| Capital Peak- Ditch Trail
My climbing buddies and I decided that Capitol was probably clear enough (finally) to allow one of our party to climb his 53rd 14er. Our climbing party consisted of myself, Terry (#53), Barry and Laura: all experienced climbers with numerous 14ers under our belt.
Terry and Laura hate to sleep on the ground, so we decided we would do the trip with only one night camping. We met up in Denver at the Morrison Park and Ride and then carpooled to the trailhead.
We started out on Friday afternoon about 4:30 in full pack. It was a pleasant backpack in and the parts through the cool mountain forest were particularly pleasant.
The stream crossing at about halfway was pretty high and no apparant way across. Some of us slogged through but Terry and Laura took off their boot and waded across. On the way back we figured out that if you cross the stream about a quarter mile higher (up to the cow trail), you don't have to get your feet wet!
We arrived at Capitol Lake in about 3.5 hours and had plenty of time to set up camp, make a bite to eat and watch the Alpenglow on Capitol Peak. It's a special place and you feel it in that spot! We knew we had a long day the next day so decided to set the alarm early (4am). We had a light storm during the night but I found the Ambien was a great backpacker assist for the night. I think Terry and Barry hardly slept.
4am came early and we arose and boiled water for breakfast. We grabbed our daypacks and hit the trail by 4:45am. After a short false start on the wrong trail we found the correct trail and headed up the saddle. The trail in the dark is odd, you know you're huffing and puffing right away but you don't realize why until you come down in the afternoon. We took a short break at the saddle and then started the trip down to the "bowl". By then it was light and we were on the east side of the ridge so the trekking was good. I had climbed Capitol a few years earlier and remembered what a mistake it was to stay too high in the ledges in the bowl so I advised us to drop down and begin the ascent up the bowl. The only problem was the snowfield but we were well prepared.
Two of us had crampons and two of us had micro-spikes. We all had ice axes. The foot gear was definately needed but the miscrospikes seemed to work nearly as well (and much quicker) than the crampons. However, the crampons sure make it nice for going straight up. We worked our way up to the top of the bowl. I was a little winded so sent the group ahead since I had already summitted Capitol, a decision I would soon regret but I wanted to make sure Terry made it since there were early morning clouds.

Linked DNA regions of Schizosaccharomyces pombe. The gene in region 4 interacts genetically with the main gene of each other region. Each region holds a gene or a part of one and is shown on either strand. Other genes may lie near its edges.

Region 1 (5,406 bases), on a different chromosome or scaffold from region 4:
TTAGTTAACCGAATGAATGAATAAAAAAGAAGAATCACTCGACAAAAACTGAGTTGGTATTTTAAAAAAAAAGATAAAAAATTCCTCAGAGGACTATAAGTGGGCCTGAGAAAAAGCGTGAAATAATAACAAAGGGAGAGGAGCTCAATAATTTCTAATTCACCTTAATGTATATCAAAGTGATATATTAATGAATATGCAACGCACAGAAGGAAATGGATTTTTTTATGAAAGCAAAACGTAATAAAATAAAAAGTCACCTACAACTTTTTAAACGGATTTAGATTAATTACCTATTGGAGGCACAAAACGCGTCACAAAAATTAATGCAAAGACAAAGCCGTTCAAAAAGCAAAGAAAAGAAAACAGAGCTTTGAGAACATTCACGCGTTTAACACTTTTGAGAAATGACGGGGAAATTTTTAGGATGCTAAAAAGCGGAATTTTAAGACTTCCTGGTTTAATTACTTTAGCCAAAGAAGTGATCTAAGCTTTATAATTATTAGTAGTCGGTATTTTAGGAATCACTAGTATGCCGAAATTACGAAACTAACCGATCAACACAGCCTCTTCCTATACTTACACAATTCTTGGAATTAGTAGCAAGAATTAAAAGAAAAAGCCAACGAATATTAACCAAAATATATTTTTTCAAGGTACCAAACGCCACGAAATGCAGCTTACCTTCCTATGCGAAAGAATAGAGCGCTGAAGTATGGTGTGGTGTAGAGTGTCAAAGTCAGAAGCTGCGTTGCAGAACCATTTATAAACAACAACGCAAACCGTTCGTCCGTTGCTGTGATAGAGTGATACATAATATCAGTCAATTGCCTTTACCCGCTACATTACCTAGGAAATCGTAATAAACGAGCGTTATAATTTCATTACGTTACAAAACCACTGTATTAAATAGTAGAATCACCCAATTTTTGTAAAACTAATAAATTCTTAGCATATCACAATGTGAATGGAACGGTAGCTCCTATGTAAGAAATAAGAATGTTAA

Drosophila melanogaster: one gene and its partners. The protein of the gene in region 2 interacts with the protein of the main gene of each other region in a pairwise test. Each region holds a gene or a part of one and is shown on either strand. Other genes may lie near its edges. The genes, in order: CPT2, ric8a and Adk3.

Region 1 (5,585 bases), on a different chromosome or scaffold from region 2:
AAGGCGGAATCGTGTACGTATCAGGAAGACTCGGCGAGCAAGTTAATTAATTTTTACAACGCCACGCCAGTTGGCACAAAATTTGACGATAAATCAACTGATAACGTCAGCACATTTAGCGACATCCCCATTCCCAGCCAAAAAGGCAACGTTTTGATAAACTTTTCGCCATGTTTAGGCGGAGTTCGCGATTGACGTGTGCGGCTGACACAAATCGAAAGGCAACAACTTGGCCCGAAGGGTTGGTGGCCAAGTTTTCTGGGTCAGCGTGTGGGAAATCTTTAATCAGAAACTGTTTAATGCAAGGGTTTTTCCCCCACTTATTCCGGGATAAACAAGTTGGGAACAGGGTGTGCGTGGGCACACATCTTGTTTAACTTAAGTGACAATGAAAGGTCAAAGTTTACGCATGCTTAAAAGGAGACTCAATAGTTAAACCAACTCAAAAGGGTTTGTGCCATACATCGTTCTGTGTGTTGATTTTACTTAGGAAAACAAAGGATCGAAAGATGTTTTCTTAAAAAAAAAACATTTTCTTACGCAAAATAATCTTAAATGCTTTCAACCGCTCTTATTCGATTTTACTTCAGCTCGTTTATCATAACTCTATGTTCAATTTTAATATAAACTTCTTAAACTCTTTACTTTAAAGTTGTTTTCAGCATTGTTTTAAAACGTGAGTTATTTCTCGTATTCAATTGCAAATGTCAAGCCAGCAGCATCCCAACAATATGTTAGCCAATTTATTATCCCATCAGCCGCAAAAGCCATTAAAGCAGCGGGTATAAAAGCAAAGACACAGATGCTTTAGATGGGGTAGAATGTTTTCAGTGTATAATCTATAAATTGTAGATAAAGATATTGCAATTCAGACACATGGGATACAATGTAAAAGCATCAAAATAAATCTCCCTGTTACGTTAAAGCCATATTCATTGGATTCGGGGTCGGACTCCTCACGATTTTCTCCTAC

I presume the 3 amigos made it pretty smooth without me but I seemed to have amnesia from my prior trip. When I got to K-2 I mistakingly went left instead of right. Big mistake! Lots of class 4 and 5 climbing that was really unneccessary. The irony of Capitol is that once you're on the ridge after K-2, the Capitol summit looks so close it's hard to believe. However, you're probably still at least an hour away due to the slow go on the ridge, knife-edge and Capitol face. By the way, our general consensus is that the knife-edge is over-rated. There's plenty of exposure lots of other places to make the knife-edge fun but almost touristy.
Summit from Ridge
3 Knife-Edge Back
I saw a lot climbers going up the ridge on the Capitol face but I followed the cairns on the lower trail and wrapped around the face. Once again I ended up too far and hard to start scrambling up some class 4/5 rock. Unfortunately, at one point my ice axe fell out and must have fell 3,000 feet! I also lost my climbing light. Geez, 60+ 14ers and I was making rookie mistakes! Anyway, I'm not a quitter so I continued on and finally summitted about 11am. Even i found it humorous that I was the laughing stock of the mountain! It was good to re-connect with my comrades and after a short break we headed back down.
We followed a good trail down and made pretty good time back to K-2. We passed a few folks on the way up and gave them beta on the weather (which was good) and dropped down to the boulderffield. I must say the Capitol boulderfield is a dream! Lots of large rocks that make rock-hopping a hop, skip and jump in the park.
We got to the snow field and glissaded down the main field. We trudged the rest of way to the Carson-Daly saddle and dropped back to camp around 3pm. Pretty slow but mostly because of me. I'm guessing the others could have been done a couple of hours earlier.
Back to camp
Now the fun part, we packed up camp, changed socks and headed back to the car. It's a great hike and I love the Ditch trail, but after 11 hours on Capitol it closely resembled a death march. Interestingly, it took us the same 3.5 hours out as in. Tired legs I guess. I was pretty wiped but my comrades gave me support and Laurabelle carried some of my tent (go women's lib). Then, finally, the car! And still daylight! But we still had a 5 hour drive home to Colorado Springs, not counting dinner in Glenwood Springs. We made it home at 2:00am, 22 hours after the start of our day. Whew! Not bad for old farts! And Terry now has 53! Next up, the Weimenuche!
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